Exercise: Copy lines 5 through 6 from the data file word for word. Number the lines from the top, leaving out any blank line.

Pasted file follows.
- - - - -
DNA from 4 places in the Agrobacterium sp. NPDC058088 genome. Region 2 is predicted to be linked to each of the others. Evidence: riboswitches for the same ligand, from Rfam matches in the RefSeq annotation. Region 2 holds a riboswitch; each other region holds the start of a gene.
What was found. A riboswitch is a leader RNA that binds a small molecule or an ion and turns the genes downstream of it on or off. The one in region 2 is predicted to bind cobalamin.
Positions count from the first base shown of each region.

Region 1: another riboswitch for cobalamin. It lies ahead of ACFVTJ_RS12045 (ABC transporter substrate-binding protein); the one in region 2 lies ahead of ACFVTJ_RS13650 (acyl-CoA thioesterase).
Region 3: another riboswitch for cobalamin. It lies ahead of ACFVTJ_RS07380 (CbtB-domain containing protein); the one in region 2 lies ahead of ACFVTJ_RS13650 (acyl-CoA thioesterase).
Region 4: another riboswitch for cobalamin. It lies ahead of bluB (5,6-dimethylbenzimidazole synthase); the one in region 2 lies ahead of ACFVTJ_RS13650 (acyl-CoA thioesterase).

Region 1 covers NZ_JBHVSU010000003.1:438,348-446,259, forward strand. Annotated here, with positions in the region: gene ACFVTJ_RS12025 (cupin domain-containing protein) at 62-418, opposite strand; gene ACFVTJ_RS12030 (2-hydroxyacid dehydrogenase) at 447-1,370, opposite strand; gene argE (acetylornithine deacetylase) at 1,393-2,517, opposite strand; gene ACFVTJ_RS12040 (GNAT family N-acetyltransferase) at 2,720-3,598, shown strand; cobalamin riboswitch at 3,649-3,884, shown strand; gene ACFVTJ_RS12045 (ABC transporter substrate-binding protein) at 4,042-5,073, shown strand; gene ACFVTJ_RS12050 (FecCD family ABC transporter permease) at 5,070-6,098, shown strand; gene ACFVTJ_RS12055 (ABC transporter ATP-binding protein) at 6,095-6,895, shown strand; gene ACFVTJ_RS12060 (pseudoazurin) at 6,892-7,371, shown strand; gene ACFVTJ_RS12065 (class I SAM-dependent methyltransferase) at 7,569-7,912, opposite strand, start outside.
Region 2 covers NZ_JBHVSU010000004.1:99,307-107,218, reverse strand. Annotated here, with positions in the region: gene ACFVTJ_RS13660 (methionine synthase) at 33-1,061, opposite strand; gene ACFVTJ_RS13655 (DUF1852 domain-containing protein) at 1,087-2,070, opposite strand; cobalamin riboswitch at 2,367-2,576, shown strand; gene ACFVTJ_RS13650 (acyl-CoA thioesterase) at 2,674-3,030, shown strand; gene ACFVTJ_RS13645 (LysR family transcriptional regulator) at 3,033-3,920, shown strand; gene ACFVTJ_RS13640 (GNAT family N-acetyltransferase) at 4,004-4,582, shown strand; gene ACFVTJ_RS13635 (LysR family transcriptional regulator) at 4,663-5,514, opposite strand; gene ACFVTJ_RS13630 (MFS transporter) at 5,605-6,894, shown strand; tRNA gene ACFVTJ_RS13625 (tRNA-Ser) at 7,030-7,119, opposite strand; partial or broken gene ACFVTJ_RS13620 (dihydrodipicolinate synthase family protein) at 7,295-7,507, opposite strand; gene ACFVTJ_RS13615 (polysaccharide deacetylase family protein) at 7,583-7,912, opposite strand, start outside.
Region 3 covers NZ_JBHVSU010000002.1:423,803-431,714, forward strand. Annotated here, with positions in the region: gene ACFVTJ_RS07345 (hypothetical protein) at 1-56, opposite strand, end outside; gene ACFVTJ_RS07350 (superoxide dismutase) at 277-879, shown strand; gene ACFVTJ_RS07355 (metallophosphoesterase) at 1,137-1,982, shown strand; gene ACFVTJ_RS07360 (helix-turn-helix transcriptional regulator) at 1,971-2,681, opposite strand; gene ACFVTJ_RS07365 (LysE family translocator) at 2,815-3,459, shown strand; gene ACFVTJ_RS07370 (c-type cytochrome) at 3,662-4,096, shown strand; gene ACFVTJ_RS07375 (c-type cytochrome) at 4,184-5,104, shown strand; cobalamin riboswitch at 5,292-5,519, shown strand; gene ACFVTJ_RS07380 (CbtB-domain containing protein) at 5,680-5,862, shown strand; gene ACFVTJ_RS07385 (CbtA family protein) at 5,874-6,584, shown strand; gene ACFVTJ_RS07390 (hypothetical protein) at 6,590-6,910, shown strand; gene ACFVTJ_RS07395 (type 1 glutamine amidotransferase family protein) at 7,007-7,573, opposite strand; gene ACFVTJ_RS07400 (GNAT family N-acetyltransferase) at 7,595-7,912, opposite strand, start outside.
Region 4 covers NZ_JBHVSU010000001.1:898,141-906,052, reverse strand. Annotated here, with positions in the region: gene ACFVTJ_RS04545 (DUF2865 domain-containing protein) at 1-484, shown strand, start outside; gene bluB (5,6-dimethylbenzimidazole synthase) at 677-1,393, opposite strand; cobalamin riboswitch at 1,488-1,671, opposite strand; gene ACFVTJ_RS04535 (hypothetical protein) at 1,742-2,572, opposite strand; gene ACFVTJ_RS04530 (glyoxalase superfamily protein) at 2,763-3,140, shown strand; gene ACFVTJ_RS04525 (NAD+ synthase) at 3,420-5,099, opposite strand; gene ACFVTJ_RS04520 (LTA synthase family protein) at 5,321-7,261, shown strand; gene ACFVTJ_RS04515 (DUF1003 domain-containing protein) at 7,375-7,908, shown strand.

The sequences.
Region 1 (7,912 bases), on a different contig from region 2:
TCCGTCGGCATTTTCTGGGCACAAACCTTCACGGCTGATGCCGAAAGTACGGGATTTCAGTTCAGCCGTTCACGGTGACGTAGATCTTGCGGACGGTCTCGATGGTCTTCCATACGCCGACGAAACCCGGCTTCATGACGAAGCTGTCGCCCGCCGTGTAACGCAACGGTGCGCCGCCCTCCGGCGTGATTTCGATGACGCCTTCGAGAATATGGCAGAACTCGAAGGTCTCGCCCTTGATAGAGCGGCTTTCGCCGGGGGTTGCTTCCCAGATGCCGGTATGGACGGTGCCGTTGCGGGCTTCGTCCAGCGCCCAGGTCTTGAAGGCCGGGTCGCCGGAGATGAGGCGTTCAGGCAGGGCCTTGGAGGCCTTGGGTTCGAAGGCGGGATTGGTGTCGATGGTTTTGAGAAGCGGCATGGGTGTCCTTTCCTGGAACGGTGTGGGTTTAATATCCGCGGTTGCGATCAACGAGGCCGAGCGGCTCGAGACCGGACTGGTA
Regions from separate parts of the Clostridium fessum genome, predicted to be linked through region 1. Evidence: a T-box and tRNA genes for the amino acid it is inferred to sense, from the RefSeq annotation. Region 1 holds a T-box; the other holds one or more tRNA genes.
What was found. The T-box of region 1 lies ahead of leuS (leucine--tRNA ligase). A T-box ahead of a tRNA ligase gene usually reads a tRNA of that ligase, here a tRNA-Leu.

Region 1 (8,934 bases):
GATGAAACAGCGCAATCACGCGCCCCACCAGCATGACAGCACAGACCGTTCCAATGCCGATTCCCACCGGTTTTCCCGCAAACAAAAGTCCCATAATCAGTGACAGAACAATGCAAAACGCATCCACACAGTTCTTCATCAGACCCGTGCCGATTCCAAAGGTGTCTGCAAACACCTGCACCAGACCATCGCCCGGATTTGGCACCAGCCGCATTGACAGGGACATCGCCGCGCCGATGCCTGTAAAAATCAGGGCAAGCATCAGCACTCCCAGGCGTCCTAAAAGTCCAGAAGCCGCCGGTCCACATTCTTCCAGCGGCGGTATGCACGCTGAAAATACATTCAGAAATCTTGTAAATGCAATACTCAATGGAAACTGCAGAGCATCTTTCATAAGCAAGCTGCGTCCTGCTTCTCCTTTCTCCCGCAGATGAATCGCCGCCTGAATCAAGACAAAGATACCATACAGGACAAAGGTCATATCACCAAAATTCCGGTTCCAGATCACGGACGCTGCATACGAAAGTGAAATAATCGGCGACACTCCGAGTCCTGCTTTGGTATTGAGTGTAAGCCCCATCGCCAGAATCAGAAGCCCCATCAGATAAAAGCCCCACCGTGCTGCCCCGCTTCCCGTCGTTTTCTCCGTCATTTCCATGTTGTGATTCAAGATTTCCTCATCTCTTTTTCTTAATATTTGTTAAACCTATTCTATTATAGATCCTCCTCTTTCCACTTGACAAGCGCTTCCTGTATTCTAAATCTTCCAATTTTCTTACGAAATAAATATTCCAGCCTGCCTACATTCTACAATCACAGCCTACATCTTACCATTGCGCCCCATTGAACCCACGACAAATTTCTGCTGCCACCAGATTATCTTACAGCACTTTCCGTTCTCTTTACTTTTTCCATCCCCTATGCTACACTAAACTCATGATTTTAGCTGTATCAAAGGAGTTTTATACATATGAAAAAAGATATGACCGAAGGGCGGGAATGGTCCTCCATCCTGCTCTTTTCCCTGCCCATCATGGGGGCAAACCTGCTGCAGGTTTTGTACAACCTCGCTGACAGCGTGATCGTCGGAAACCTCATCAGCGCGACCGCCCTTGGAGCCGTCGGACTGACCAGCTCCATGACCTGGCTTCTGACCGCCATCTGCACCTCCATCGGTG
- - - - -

Region 3: another riboswitch for cobalamin. It lies ahead of ACFVTJ_RS07380 (CbtB-domain containing protein); the one in region 2 lies ahead of ACFVTJ_RS13650 (acyl-CoA thioesterase).
Region 4: another riboswitch for cobalamin. It lies ahead of bluB (5,6-dimethylbenzimidazole synthase); the one in region 2 lies ahead of ACFVTJ_RS13650 (acyl-CoA thioesterase).